Summary: Even though Christmas is over for 2008, Christmas isn’t. Because Christmas is really just building to its final climax that will never disappoint and will never end.

One thing struck me this Christmas that strikes me every Christmas—and that’s how quickly it’s all over. You spend all that time decorating. You spend all that time shopping and getting ready. And then it’s over. Before we sat down for Christmas dinner, Mom said, “OK, we’re going to linger over dinner.” Well, we were all starved and the food smelled so good that I think we ignored her. But I know what she meant. She knew that Miranda had spent two days cooking. And when you spend two days cooking, I’m sure you’d like to have people enjoy it for more than a few minutes. But then, in what seemed like a few minutes, dinner that took two days to prepare was gone. And then just a short time later, all the packages that took weeks to shop for and wrap were opened. And then all that was left was cleanup and putting stuff together. Friday morning when I took out the trash, I thought… is that it? If it is, how depressing. If that’s all it is, how anti-climactic. Not disappointing… just not everything you hoped it would be. That’s the difference between our Christmas celebrations and the real thing. Because the real thing isn’t anti-climactic. As all the dust settles from our Christmas celebrations… and as all the trees and tinsel and decorations get put away for another year… I want you to look at it this way. Look at it like all of these years of Christmas celebrations aren’t the climax. They’re just building up to the climax. They are all the cooking and decorating and anticipating. They are the expectant waiting. The eager anticipation. They are hanging on the edge of our seat waiting for the ultimate Christmas climax. You see, because Christmas isn’t over. What we just celebrated this week isn’t over. When we put the tree and the decorations away, it’s not the end. It’s just another step in waiting for the climax of Christmas promised in the passage we just read. No, Christmas isn’t over. Christmas is just building to its great and final climax. A climax that will never disappoint. A climax that will never leave you wanting more. A climax that will never end. Christmas didn’t climax on December 25th, 2008. But Christmas will climax in a place, a position, a peace, a person and a payment. First, Christmas climaxes in a place. Look back at verses 1-2:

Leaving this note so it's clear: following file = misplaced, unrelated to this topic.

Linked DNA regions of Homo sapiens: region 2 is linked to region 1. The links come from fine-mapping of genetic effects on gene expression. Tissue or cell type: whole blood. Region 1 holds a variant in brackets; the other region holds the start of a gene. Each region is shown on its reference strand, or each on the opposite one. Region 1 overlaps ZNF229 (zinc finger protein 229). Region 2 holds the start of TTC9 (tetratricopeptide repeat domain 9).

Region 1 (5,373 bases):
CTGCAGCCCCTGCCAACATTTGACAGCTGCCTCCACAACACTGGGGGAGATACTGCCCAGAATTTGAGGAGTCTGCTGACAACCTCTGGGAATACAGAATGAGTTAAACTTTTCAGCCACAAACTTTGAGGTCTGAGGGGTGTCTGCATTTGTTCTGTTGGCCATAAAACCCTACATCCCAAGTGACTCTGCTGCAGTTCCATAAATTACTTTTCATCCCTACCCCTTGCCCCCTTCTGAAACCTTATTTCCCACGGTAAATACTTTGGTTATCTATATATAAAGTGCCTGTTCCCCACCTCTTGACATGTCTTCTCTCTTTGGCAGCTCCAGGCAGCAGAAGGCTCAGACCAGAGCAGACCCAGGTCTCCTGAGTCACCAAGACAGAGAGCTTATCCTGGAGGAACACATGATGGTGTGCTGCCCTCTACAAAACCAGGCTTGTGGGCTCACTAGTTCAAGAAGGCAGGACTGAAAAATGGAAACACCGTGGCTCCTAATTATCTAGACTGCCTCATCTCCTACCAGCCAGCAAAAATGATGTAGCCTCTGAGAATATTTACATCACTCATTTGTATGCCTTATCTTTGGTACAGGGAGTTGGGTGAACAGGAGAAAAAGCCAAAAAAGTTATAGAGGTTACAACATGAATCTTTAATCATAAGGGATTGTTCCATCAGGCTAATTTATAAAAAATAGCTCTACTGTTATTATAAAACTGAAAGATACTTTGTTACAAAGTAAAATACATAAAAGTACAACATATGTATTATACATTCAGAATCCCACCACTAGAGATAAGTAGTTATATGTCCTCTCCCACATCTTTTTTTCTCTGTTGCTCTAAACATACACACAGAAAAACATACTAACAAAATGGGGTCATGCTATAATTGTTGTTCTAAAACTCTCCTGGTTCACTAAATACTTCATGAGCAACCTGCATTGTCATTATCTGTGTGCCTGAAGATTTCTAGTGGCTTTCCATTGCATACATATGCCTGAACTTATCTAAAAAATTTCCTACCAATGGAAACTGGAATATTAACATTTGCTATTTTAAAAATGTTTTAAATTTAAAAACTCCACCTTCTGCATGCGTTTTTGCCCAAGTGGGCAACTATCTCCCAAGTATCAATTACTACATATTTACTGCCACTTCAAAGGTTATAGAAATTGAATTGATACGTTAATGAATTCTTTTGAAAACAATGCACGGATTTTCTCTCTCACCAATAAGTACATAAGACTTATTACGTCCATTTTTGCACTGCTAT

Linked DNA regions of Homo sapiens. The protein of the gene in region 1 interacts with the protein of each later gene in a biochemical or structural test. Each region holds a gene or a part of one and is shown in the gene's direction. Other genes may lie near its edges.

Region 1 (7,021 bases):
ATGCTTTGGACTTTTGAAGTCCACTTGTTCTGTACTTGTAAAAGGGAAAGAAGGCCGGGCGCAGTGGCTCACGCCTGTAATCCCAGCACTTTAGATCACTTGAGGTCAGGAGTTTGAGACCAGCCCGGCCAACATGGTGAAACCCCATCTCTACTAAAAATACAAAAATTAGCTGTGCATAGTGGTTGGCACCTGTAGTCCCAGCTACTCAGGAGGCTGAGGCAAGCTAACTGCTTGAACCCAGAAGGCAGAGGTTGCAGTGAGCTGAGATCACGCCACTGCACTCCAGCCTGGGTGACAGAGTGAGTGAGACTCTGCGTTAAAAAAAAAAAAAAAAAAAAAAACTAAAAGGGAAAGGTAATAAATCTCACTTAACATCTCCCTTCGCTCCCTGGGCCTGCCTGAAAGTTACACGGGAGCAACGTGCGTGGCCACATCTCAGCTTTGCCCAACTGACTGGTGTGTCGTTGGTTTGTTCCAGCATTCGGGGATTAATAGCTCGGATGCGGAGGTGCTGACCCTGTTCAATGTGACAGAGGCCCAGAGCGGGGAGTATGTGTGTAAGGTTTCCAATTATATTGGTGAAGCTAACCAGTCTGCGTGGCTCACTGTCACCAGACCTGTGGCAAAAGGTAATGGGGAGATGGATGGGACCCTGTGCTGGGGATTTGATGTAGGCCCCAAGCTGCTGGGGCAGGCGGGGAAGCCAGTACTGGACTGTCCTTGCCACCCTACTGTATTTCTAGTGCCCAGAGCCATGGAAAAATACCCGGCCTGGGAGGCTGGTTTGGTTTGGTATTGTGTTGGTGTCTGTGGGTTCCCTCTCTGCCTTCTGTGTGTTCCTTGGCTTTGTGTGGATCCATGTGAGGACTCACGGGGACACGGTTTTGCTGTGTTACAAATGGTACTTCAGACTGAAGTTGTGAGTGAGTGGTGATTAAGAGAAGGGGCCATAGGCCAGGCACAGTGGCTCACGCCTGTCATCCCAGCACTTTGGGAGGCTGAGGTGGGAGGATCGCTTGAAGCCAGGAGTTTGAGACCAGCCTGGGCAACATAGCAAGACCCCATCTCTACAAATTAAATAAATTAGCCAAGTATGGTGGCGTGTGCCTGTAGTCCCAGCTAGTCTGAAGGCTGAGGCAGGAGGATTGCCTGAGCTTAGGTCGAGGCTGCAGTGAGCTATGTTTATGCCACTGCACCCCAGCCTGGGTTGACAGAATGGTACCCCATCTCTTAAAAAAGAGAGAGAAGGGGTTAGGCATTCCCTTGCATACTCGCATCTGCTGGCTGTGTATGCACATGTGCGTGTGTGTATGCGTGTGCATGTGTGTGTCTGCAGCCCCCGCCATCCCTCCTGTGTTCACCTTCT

Christmas climaxes in a place. And what a place it is. Throughout history, God has promised a place of rest for His people. And God’s promises of a place have never ended. They will be literally fulfilled for Israel in the millennium. But even that will be a precursor to God’s ultimate climax. Because God’s ultimate Christmas climax is in a new heaven and a new earth. Do we know what it’s going to look like? Not really. There will be no sea. What does that mean? Your guess is as good as any of the dozens of commentators who have come up with their ideas. I tend to think that it has to do with the separation that came between peoples after the flood and the Tower of Babel. Geography changed after the flood and the God scattered the people and separated them using the boundaries of the oceans. Whatever it means, there will be no sea. There will be water. But the water will flow from the River of Life. The Bible uses language about a street of gold, jasper walls, and gates of great pearl. Is that literal language or figurative? I don’t know—I would say it’s figurative because our minds can’t comprehend the beauty of that place. Gold and jasper and pearl that we know of will be melted away with all the other things of this earth. So there is no way our minds can comprehend what it will be like. It’s like trying to describe a rainbow to a person who has been born blind. Or trying to describe a symphony to a person who has been born deaf. The point is not that we’re going to see a lot of gold or that gold is so common that it’s used to pave streets. The point is that the holy city, New Jerusalem is going to be more glorious than our feeble fallen minds can comprehend. It is a place that God is preparing as His glorious bride. Does that sound familiar? It should. Because when Jesus saves you, He saves you as part of His church. And in Ephesians 5, He describes His church as His bride. Church, we are being prepared as the bride of Christ… to one day be presented to Him as without spot or wrinkle or any blemish. To be presented to Him as holy and blameless before Him. We are being prepared as His bride, just like the holy city New Jerusalem is being prepared for Him. Since God isn’t a bigamist, that can only mean one thing. That can only mean that we, as the church are part of the New Jerusalem that will come down from heaven, prepared as a bride adorned for her husband. As Peter said in 1 Peter 2:9-10, “But ye are a chosen generation, a royal priesthood, an holy nation, a peculiar people; that ye should shew forth the praises of him who hath called you out of darkness into his marvellous light: Which in time past were not a people, but are now the people of God: which had not obtained mercy, but now have obtained mercy.” What a place that will be! A new heaven. A new earth. A new holy city Jerusalem, filled with the church of all ages. That will be the climax of Christmas! Christmas climaxes in a place. It also climaxes in a position. Look at verse 3:

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